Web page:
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On July 11, 1998, at 1247 central daylight time, a Cessna 172N airplane, N5632E, owned and operated by W. J. Bonefas Co., Inc., of Manvel, Texas, was destroyed during a forced landing, following a loss of engine power near Lincoln, Texas. Visual meteorological conditions prevailed, and a flight plan was not filed for the 14 Code of Federal Regulations (CFR) Part 91 personal cross-country flight. The private pilot and the two passengers were seriously injured. The flight originated from the Wolfe Air Park Airport, Manvel, Texas, earlier in the day and proceeded to the Lampasas Airport near Lampasas, Texas, to drop off a passenger. The aircraft was fueled with 32.7 gallons of 100 octane low lead aviation fuel prior to departing the Lampasas Airport. The aircraft departed Lampasas sometime between 1100 and 1130.
Witnesses observed the airplane maneuvering at a "low" altitude with black smoke coming from the engine. During landing toward the southwest on State Highway 21, at the intersection of Farm Road 1624, the airplane went under the power lines which span State Highway 21 striking the lower wire, and continued under the flashing traffic signal lights which also span State Highway 21. The airplane's right wing tip impacted a stop sign. The airplane touched down and bounced, veered to the right, and then impacted the Walch Store's gasoline pumps. The airplane exploded into flames and was consumed by the post crash fire.
The pilot's flight logbook was not located, therefore, his last biennial flight review and total flight time could not be determined. A few burnt pages of a pilot flight logbook were found within the area of the airplane's cockpit. FAA records indicate the pilot reported having accrued 105 total flight hours on his application for a class three medical examination, dated July 1, 1998. The pilot was issued a Private Pilot certificate on July 17, 1992.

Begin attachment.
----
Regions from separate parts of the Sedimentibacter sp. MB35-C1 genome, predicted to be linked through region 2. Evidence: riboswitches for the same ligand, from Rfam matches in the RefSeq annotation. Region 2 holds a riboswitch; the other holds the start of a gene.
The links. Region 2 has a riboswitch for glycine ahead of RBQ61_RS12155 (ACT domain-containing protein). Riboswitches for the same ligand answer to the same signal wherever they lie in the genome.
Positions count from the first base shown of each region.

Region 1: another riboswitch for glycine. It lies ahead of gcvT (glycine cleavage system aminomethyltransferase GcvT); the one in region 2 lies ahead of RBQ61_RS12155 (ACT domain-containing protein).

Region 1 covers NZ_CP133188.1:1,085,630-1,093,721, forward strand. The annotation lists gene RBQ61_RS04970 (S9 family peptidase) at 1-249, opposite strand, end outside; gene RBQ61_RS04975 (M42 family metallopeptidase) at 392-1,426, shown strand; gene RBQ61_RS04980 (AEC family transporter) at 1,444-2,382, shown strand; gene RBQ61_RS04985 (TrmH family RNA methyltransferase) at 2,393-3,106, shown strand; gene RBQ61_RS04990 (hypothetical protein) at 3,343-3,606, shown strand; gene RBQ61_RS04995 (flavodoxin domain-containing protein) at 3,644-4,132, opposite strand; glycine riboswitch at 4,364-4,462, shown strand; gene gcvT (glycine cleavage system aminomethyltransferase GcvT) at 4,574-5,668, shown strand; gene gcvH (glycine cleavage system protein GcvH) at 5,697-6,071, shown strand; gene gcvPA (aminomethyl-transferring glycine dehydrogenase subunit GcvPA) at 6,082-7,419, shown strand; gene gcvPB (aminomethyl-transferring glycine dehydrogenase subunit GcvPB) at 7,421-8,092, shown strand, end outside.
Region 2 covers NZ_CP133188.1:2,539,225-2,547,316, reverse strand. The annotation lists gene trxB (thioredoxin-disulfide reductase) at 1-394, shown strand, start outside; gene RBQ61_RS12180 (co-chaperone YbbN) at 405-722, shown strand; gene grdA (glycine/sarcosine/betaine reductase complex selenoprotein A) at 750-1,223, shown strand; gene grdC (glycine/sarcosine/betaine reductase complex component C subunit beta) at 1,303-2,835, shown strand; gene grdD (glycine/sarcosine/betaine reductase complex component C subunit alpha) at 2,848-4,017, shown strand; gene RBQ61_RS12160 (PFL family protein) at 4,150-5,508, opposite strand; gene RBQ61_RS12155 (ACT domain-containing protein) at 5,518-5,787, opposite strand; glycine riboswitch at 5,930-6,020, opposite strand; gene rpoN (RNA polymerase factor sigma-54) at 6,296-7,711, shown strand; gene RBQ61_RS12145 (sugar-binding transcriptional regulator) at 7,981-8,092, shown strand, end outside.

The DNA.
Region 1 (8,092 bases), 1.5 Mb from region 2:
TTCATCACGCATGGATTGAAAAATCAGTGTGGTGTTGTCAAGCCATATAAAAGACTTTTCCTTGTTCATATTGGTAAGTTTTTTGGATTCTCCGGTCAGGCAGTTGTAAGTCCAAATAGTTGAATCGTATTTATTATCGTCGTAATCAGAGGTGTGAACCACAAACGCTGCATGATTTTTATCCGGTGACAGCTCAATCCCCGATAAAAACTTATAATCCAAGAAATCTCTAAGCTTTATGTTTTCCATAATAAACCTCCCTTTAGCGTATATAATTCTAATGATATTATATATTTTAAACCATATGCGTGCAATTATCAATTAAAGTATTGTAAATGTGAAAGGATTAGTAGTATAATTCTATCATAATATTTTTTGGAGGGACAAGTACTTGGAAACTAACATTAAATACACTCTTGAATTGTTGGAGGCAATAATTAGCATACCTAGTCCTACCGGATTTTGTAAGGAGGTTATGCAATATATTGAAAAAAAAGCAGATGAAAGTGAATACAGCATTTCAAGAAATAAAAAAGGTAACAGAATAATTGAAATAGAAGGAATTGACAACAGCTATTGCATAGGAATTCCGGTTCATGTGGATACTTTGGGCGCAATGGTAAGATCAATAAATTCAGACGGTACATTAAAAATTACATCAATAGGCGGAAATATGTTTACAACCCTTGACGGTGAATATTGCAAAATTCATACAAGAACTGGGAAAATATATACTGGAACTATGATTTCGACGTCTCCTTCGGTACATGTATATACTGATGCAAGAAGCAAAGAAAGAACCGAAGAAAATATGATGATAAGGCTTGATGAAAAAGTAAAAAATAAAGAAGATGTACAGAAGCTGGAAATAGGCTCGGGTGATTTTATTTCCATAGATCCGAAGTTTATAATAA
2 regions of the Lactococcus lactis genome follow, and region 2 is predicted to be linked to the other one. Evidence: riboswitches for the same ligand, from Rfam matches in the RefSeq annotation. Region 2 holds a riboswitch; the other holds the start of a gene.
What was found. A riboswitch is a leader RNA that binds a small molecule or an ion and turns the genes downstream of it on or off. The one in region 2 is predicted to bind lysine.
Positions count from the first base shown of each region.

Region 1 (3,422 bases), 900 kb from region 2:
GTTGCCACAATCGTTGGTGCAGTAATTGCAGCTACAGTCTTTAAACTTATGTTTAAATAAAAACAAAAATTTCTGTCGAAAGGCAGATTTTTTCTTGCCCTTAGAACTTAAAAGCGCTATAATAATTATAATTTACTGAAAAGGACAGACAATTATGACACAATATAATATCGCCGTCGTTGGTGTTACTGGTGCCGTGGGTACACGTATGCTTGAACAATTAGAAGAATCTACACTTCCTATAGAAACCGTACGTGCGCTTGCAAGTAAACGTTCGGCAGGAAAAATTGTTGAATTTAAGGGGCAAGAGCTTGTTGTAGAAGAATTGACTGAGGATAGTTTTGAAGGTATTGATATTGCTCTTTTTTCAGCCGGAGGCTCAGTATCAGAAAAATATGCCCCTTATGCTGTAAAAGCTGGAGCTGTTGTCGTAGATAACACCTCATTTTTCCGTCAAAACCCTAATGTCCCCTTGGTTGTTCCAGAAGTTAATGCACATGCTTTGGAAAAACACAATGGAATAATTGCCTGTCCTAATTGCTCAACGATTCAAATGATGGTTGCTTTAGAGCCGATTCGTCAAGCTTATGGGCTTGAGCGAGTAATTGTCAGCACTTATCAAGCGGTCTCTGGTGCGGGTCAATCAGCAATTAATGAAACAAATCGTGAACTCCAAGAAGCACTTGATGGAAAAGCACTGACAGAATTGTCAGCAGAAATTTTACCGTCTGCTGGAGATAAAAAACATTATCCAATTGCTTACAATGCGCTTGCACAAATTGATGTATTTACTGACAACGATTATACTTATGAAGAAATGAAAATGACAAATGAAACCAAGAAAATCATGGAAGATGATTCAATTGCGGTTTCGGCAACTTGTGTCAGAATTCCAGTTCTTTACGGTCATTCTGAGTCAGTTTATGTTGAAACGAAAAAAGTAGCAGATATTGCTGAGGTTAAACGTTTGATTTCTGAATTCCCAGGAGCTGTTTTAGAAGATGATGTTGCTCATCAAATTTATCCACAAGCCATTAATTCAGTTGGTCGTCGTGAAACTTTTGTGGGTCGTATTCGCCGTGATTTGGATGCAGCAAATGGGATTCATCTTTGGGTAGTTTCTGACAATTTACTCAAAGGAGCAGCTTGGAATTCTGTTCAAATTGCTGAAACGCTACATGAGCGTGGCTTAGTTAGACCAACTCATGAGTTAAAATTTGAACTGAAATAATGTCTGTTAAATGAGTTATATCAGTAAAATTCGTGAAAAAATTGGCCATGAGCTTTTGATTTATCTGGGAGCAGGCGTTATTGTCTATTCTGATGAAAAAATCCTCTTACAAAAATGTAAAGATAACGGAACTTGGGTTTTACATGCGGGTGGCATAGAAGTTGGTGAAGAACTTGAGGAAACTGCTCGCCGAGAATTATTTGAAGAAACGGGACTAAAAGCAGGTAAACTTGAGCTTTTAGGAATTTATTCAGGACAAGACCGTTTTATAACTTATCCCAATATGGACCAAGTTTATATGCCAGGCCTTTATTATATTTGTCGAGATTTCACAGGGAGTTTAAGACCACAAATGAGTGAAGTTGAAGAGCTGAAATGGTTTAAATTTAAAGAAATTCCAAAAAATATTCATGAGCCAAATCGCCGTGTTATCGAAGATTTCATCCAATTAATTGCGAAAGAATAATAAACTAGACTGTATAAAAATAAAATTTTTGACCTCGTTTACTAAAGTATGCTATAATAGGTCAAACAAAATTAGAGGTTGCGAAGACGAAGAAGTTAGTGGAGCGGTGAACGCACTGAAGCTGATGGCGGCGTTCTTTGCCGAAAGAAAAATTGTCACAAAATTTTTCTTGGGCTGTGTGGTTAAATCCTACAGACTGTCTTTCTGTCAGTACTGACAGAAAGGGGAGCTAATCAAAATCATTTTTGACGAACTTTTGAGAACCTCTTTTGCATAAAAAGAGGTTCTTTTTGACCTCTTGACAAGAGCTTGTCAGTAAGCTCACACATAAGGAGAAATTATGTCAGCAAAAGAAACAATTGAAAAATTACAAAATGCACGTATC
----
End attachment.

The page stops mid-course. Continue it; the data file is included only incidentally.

The 1978 Cessna 172N was a single engine, four-place airplane. The airplane was equipped with a fixed pitch propeller and a Lycoming O-320-H2AD engine, which produces 160 horsepower. An estimate of the weight of the airplane at the time of the accident placed it within weight and balance limits. According to the operator, he could not locate the airplane's airframe and engine logbooks.
WRECKAGE AND IMPACT INFORMATION
Examination of the accident site revealed that the aircraft came to rest upright on a 200 degree measured magnetic heading at the Walch Store's gasoline pump island, about 205 feet from the power lines which span State Highway 21.
The aircraft was consumed by fire from the firewall back to the leading edge of the vertical stabilizer. Continuity was confirmed to all flight control surfaces.
An on-site examination of the engine revealed that the #3 cylinder exhaust valve rocker arm fulcrum was displaced from the cylinder at the rocker arm retaining stud. The cylinder was removed from the engine and retained by the NTSB IIC for further examination.
TEST AND RESEARCH
On July 27, 1998, under the supervision of the NTSB IIC, the engine and the #3 cylinder were disassembled and examined at Air Salvage of Dallas, Lancaster, Texas. The examination of the #3 cylinder revealed that the gap between the exhaust valve rocker arm fulcrum and the cylinder was approximately 3/8 inch. The exhaust valve rocker arm retaining nut was attached to the cylinder stud; however, the rocker arm retaining stud could be turned by hand. The exhaust valve cap was found loose in the rocker box, and the rocker box cover was found to have been weld repaired in the area of the intake rocker arm. According to the engine manufacturer's representative, "the shroud tube lockplate appeared to be recently installed as it was not varnish coated like the lockplates in the other cylinders. This may indicate a recent maintenance activity on the #3 cylinder." See the engine manufacturer's teardown report for further details of the examination.
The #3 cylinder was shipped to Textron Lycoming, Williamsport, Pennsylvania, for further examination. On September 16, 1998, under the supervision of an FAA inspector, the cylinder was examined. According to the manufacturer, "the exhaust rocker arm retaining stud (.3125-18 NAT'L FORM) conformed to blueprint specifications. The exhaust rocker arm retaining stud-tapped hole in the cylinder head did not conform to blueprint specifications. As per the blueprint, the stud-tapped hole is required to be drilled .259/.266 to a depth of 1.19 inches. The tap is 3100-18 NC-3 with a P.D. (pitch diameter) of .2739/.2769 SPL. The P.D. of this tap is not the P.D. of a standard tap; it is undersize in order to acquire the proper driving torque of the stud. The existing threaded hole was found to be well over the maximum P.D. as specified on the blueprint. The largest thread gage available was .2803 and [it] was very loose in the hole." See the engine manufacturer's report for further details of the examination.
The airplane wreckage was released to the owners representative.